By on November 1, 2021

New Ford Ranger

For anyone looking forward to a new iteration of the Ford Ranger (*raises hand*), it seems like November 24 would be a good day to mark on your calendar. In a teaser video released today on YouTube, the Blue Oval announced they’ll be showing what they’re calling a ‘global’ midsize pickup truck on that day.

It will be broadcast by the crew at Ford Europe, and the teaser was voiced by an Aussie. Sounds pretty global to us.

Of course, we’ve been down this road before, with the Ranger Raptor appearing in other markets but refusing to play on this side of the pond, not to mention the fact that the existing Ranger was shilled in other countries long before it showed up stateside. The same goes for Nissan, who for years had a so-called ‘global’ pickup they sold just about everywhere else except for, well, here. These memories put us on high alert.

Nevertheless, the company promises this Ranger will be sold in 180 markets, surely one of which will have 50 Stars & 13 Stripes on its national flag. The glimpses of pickup shown in the teaser above show familiar design cues, including the stylized fender vents which appear on the F-150 and Super Duty, plus a c-shaped light signature that is currently part and parcel of the Ford truck lineup in this country.

There’s no word on powertrain at this point, though it’s worth noting that Ranger currently doesn’t offer a V6 between its front fenders in America. Shadetree types tend to opine that the existing 2.7L EcoBoost found in the F-150 will fit the engine bay of a Ranger without a tremendous amount of difficulty, and you gotta think that the company which literally invented the assembly line can figure out how to stuff a few more horses under the hood of its tweener pickup. The same goes for Fox shocks and other Raptor equipment. Here’s hoping, at least.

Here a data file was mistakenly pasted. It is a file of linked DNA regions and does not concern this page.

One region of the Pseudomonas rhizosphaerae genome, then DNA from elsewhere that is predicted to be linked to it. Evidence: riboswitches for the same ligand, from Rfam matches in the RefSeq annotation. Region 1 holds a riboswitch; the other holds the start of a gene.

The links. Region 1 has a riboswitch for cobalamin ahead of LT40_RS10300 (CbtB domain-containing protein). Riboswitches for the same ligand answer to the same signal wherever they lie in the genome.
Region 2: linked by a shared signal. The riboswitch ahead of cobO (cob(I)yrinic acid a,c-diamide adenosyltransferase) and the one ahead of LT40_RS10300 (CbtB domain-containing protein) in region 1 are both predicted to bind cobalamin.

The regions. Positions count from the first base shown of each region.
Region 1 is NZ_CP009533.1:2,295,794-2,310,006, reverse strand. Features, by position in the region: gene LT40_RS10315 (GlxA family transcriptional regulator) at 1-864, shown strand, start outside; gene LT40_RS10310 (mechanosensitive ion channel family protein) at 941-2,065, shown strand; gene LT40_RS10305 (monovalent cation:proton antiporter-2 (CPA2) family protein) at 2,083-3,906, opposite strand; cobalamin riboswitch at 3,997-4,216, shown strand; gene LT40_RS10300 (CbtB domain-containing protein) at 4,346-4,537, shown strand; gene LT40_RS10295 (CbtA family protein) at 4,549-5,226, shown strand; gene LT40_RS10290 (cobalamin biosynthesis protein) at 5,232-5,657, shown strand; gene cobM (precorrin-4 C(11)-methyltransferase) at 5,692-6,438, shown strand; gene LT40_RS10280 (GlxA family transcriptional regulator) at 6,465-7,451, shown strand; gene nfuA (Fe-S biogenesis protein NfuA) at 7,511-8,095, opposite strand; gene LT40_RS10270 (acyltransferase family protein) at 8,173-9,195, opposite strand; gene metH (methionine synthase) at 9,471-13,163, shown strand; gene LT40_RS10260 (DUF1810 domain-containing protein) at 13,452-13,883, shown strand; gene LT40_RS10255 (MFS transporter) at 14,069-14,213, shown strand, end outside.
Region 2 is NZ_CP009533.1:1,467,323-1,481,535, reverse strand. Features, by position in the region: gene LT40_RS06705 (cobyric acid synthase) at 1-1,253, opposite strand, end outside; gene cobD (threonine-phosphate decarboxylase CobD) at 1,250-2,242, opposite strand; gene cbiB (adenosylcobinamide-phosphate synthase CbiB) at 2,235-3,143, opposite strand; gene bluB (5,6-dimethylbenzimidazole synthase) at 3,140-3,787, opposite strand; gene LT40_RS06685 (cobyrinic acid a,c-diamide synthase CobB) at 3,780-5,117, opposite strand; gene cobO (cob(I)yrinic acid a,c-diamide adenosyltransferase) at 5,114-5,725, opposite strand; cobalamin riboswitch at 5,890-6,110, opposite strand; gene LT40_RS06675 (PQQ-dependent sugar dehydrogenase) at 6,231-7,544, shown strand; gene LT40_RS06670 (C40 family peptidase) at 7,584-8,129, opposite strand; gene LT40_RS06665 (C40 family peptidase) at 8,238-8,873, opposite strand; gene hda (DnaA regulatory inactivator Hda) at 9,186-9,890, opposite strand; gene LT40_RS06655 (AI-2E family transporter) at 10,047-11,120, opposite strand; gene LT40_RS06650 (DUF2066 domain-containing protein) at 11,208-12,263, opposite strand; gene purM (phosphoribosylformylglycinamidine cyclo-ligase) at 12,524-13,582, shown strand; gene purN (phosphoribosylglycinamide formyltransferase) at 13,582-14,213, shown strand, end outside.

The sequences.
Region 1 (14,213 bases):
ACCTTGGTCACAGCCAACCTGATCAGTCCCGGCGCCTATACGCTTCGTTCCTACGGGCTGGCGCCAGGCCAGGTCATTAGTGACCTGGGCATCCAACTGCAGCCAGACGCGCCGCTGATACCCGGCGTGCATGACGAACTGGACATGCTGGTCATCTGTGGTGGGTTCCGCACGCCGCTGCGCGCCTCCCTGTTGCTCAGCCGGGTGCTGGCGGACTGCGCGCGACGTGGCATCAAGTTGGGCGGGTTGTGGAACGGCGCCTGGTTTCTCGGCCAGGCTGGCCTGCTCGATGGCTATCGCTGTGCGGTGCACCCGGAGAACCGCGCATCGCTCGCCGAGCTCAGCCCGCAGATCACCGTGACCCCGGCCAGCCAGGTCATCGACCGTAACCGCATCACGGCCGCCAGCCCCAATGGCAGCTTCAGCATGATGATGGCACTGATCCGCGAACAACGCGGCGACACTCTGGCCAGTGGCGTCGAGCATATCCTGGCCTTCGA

Spy shots taken by eagle-eyed photogs have captured development mules that seem to retain proportions similar to the current truck. Expect a continued offering of both SuperCab and SuperCrew body styles, since both of them seem to sell in numbers sufficient to warrant their continuation – not to mention most of its competitors do the same. Mirroring engine choices in the Bronco would be a smart move, but stranger things have happened at the Glass House either in the name of profits or politics. If the Bronco’s 7-speed manual was ported to the new Ranger, it would fulfill the dreams of many Blue Oval fans.

Whatever’s in the hopper, all will be revealed on November 24 on the Ford Europe YouTube channel.

[image: Ford]

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18 Comments on “Next Ford Ranger Set to Debut November 24...”

  • avatar

    I do hope they release a Ranger Raptor. I checked on ordering a Colorado ZR2 and was told that due to shortages Chevy wasn’t even taking orders and even if I could, I might have to wait a full year.

  • avatar

    Ford discontinued the Ranger with production ending in December 2011. Insufficient demand for pickup smaller than F-150 was Ford’s reason for ending production. F-150 serves the needs of any truck buyer.

    • 0 avatar

      But yet, they have the current Ranger and the new Maverick, which seems to have strong interest and sales so far.

      If you look on the used market, old Rangers, S10s and first gen Colorados seem to be holding their value strangely well, even pre COVID.